It is the Canthocamptidae that the largest number of new species turned out to belong to, and now we have begun a project to revise the family. This family is remarkable. First, there are about 800 described species. Secondly, its representatives have the widest range of occurrence from the abyssal of the oceans to freshwater and terrestrial biotopes; among them there are even symbiotic species (Pholetiscus). And thirdly, they are distinguished by a variety of morphological characters and sexual dimorphism. So far, we have been able to partially revise two genera, Heteropsyllus and Canthocamptus, from which we have isolated new genera Coullopsyllus and Kikuchicamptus.

We also study copepods living on sponges in the Arctic seas. Here, too, we found a very high diversity and a huge number of new species, including members of the family Canthocamptidae. We have described two so far (Heteropsyllus spongiophilus and Mesopsyllus glacialis), but several more await description. In addition to the main projects, I am involved in several other less significant works, including the study of underground crustaceans of the European part of Russia and the study of the harpacticoids of Lake Baikal.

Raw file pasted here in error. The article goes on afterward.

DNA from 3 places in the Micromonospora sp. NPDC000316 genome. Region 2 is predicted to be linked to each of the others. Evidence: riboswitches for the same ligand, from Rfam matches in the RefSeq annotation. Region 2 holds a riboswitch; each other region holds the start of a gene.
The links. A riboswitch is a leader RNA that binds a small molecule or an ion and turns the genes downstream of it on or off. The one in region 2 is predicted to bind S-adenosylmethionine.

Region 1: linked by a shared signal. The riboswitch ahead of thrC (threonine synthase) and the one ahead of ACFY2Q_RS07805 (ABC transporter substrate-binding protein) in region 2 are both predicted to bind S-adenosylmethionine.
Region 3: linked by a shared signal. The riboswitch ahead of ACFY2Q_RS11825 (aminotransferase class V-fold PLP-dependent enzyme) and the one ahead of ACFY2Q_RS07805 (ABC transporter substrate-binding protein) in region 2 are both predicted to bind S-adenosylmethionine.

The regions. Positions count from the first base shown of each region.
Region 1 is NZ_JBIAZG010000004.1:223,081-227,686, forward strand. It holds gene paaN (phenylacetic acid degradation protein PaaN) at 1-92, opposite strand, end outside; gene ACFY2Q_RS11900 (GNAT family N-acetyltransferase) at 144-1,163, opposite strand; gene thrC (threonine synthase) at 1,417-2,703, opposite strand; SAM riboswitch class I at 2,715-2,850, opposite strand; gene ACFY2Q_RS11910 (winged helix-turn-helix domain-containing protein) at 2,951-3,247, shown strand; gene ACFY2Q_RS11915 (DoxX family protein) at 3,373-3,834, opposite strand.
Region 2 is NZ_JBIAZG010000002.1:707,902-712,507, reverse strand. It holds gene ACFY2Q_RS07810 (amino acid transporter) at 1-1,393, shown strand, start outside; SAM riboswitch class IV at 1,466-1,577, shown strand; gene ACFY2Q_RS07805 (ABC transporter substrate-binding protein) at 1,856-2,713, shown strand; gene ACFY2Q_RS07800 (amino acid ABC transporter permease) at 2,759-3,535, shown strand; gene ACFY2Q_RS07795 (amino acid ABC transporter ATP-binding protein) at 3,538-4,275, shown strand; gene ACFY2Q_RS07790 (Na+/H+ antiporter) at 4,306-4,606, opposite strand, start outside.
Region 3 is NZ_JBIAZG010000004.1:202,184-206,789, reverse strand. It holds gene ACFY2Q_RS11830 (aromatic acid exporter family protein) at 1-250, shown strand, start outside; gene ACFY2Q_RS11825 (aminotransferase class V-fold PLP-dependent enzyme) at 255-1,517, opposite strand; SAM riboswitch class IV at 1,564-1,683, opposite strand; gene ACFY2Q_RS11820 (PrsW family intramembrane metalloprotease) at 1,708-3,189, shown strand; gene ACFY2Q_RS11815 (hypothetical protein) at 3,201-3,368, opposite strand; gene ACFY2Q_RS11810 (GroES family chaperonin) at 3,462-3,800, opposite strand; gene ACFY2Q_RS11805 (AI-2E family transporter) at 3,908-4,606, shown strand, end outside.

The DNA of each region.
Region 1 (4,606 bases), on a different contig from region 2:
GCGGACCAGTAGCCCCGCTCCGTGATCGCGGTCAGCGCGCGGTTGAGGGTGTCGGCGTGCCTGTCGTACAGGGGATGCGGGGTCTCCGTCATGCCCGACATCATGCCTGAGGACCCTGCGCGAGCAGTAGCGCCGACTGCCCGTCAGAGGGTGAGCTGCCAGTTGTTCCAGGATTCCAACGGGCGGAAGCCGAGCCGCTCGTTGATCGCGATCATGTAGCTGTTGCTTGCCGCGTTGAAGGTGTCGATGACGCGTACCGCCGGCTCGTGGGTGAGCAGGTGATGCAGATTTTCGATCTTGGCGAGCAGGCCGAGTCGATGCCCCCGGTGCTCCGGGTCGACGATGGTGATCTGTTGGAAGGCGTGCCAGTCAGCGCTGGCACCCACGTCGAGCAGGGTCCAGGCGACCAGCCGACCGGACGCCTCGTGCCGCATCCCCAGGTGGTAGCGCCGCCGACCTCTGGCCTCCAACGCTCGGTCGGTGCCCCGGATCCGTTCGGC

I was very pleased to win two prizes at once in the competitions of oral presentations and posters. Unfortunately, I do not always have enough diligence to work more efficiently. But receiving these prizes inspired me very much and made me work with renewed vigour. I was also pleased to receive good reviews from well-known specialists, whose work I take as an example for myself. And of course, many thanks to the organizers of the conference for the excellent organization and for the invitation.


Atmosphere and Ocean Research Institute, University of Tokyo, Tokyo, Japan


Recipient of Best Student Oral Presentation Award


Exploring evolutionary trends within the Pennellidae (Copepoda: Siphonostomatoida) using molecular data [oral presentation]